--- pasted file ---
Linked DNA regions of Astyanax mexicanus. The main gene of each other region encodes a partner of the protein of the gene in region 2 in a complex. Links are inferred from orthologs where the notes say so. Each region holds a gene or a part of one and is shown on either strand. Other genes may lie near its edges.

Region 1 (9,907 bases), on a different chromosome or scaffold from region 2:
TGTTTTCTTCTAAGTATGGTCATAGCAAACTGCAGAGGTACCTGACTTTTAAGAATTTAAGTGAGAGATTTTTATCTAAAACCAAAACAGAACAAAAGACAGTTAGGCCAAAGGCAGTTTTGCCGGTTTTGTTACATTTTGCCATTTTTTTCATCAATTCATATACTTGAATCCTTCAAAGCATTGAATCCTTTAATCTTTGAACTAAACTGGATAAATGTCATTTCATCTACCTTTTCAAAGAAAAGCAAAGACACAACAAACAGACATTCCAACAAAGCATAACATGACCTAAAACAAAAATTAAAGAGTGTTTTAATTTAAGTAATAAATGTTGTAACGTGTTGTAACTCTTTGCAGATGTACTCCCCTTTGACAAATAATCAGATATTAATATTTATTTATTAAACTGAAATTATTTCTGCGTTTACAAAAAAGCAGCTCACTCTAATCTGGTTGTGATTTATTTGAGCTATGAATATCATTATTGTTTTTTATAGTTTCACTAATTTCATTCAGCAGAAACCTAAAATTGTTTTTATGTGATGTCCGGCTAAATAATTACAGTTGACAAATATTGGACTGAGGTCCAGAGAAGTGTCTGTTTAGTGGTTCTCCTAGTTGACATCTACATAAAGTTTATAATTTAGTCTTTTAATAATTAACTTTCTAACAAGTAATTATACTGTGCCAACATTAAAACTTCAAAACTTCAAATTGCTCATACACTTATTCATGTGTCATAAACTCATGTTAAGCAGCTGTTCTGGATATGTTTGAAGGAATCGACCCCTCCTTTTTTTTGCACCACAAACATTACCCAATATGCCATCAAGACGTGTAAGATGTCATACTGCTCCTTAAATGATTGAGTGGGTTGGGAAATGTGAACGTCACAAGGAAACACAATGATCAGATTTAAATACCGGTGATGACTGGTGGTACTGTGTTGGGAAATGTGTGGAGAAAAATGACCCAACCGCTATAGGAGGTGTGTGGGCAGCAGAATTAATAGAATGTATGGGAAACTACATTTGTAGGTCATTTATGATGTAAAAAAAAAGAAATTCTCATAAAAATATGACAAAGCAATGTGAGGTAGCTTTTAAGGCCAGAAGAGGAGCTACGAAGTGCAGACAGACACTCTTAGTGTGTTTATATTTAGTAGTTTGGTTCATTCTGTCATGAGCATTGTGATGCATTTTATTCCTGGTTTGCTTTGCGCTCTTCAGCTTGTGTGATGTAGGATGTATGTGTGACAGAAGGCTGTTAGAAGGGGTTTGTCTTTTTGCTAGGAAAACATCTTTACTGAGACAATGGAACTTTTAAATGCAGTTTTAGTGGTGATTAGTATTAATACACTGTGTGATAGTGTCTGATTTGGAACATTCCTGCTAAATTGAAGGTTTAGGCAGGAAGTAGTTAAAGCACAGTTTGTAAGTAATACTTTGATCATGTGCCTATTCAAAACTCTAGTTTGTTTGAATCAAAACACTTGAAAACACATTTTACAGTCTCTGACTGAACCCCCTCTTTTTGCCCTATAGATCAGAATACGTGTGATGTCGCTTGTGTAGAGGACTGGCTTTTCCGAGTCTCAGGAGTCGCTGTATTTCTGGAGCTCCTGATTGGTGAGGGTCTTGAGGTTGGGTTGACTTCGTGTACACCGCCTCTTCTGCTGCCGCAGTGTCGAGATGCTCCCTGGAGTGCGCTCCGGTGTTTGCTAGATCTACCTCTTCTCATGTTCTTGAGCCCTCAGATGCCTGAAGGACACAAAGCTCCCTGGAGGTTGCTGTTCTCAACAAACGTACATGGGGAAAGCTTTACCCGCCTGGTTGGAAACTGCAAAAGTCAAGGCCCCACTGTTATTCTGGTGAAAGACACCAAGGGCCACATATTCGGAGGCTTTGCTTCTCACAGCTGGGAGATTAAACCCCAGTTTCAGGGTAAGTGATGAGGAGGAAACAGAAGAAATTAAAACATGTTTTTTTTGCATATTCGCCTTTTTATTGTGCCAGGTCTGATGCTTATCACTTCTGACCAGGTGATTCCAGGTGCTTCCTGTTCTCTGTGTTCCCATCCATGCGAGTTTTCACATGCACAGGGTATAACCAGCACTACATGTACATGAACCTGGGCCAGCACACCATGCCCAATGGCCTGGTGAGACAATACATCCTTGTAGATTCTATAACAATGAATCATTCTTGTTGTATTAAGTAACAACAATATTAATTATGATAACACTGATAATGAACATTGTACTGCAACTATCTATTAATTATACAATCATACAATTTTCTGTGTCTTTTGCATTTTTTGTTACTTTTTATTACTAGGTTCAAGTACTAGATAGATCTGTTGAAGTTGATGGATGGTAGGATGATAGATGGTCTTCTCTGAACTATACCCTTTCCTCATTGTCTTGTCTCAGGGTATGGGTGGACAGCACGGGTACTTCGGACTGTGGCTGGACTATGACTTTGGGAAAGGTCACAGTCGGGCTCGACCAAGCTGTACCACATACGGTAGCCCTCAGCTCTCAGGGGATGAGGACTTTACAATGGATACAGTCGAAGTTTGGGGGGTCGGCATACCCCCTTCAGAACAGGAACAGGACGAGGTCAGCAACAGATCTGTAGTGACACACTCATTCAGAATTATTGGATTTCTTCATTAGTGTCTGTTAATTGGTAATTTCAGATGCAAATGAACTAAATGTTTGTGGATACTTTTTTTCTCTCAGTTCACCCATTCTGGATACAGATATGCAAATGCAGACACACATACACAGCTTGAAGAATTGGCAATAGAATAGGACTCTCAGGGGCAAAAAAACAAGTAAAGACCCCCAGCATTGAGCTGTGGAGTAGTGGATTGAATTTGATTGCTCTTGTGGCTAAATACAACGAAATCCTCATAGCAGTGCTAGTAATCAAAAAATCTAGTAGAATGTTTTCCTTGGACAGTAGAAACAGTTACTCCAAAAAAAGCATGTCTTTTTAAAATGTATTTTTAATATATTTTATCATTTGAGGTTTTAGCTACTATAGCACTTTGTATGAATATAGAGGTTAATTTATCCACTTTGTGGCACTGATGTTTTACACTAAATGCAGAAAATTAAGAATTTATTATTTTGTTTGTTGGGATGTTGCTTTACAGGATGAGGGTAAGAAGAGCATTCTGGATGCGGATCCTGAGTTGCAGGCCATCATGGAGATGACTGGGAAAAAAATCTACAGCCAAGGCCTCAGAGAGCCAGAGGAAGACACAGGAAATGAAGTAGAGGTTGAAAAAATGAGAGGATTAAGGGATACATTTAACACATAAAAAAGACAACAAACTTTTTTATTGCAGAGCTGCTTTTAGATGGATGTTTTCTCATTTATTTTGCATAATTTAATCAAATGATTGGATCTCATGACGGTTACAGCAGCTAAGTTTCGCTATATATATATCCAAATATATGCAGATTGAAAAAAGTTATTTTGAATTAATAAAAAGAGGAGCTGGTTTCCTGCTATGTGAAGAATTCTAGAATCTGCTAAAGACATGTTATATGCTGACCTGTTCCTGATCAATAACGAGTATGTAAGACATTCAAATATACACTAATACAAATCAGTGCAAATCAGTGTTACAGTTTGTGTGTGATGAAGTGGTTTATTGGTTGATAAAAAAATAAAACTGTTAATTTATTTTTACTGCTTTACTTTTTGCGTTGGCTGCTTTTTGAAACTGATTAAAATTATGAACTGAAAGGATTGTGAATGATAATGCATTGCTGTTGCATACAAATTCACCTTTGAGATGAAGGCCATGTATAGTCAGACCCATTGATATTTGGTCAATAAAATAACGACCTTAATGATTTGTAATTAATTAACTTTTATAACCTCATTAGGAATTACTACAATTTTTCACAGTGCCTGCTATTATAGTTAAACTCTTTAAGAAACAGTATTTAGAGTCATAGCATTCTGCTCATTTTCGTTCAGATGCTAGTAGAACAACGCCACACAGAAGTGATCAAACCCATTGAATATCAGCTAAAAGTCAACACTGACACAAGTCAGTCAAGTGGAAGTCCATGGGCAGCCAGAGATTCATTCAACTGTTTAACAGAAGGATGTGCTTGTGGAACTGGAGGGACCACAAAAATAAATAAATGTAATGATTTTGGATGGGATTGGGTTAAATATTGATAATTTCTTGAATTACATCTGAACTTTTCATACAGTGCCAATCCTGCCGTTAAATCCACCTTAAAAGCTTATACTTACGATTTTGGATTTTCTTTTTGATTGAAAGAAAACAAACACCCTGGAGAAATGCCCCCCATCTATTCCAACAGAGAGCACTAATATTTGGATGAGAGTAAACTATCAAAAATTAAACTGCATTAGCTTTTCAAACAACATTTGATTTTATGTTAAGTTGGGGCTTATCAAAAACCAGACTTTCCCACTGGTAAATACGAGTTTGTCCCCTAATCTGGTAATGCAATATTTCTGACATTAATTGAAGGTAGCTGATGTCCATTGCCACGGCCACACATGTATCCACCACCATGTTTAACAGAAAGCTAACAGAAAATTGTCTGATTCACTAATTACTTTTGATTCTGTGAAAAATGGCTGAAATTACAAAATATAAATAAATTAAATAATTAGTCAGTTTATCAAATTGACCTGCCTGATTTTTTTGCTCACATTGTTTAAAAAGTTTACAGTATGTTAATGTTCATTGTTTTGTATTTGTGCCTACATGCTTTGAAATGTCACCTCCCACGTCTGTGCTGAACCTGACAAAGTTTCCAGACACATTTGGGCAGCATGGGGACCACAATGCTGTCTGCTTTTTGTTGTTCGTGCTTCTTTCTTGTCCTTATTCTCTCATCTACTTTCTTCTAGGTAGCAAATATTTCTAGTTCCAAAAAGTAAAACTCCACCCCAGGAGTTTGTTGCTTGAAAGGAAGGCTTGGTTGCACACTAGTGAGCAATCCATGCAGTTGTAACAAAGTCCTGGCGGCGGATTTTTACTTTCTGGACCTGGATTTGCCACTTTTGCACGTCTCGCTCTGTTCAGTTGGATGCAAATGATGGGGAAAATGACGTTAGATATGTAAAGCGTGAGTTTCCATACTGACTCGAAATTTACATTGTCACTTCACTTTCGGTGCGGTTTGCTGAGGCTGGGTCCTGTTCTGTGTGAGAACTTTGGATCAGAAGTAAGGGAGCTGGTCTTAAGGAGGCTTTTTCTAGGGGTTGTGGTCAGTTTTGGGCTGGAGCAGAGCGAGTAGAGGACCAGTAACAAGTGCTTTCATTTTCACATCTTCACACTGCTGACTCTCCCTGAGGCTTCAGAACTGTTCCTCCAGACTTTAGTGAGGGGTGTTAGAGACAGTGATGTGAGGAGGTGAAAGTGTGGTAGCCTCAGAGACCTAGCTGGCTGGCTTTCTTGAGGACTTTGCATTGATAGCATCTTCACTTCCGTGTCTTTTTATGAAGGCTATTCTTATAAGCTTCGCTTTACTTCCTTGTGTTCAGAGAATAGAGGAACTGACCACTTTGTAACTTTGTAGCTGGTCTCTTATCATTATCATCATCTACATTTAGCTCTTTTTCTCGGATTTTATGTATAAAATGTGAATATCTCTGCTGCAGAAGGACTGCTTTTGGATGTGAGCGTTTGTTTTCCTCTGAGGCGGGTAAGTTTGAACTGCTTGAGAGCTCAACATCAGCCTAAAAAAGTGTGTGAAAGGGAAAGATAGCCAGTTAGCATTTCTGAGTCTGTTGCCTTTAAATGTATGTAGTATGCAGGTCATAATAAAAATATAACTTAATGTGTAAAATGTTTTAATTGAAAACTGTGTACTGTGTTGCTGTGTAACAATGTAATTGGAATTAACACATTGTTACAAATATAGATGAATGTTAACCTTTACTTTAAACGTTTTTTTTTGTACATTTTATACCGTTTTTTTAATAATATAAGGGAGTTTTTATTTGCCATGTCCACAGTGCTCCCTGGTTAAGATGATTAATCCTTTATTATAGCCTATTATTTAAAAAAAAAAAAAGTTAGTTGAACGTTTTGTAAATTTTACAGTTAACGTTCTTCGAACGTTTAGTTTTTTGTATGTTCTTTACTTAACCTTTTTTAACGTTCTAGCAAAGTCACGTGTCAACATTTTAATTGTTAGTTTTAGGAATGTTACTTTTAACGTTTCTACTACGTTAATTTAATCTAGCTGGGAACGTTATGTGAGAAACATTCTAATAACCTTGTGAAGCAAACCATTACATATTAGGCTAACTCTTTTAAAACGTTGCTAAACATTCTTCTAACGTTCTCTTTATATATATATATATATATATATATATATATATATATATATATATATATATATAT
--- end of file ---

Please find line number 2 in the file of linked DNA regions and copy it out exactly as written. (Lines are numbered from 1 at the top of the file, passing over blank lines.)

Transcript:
Region 1 (9,907 bases), on a different chromosome or scaffold from region 2: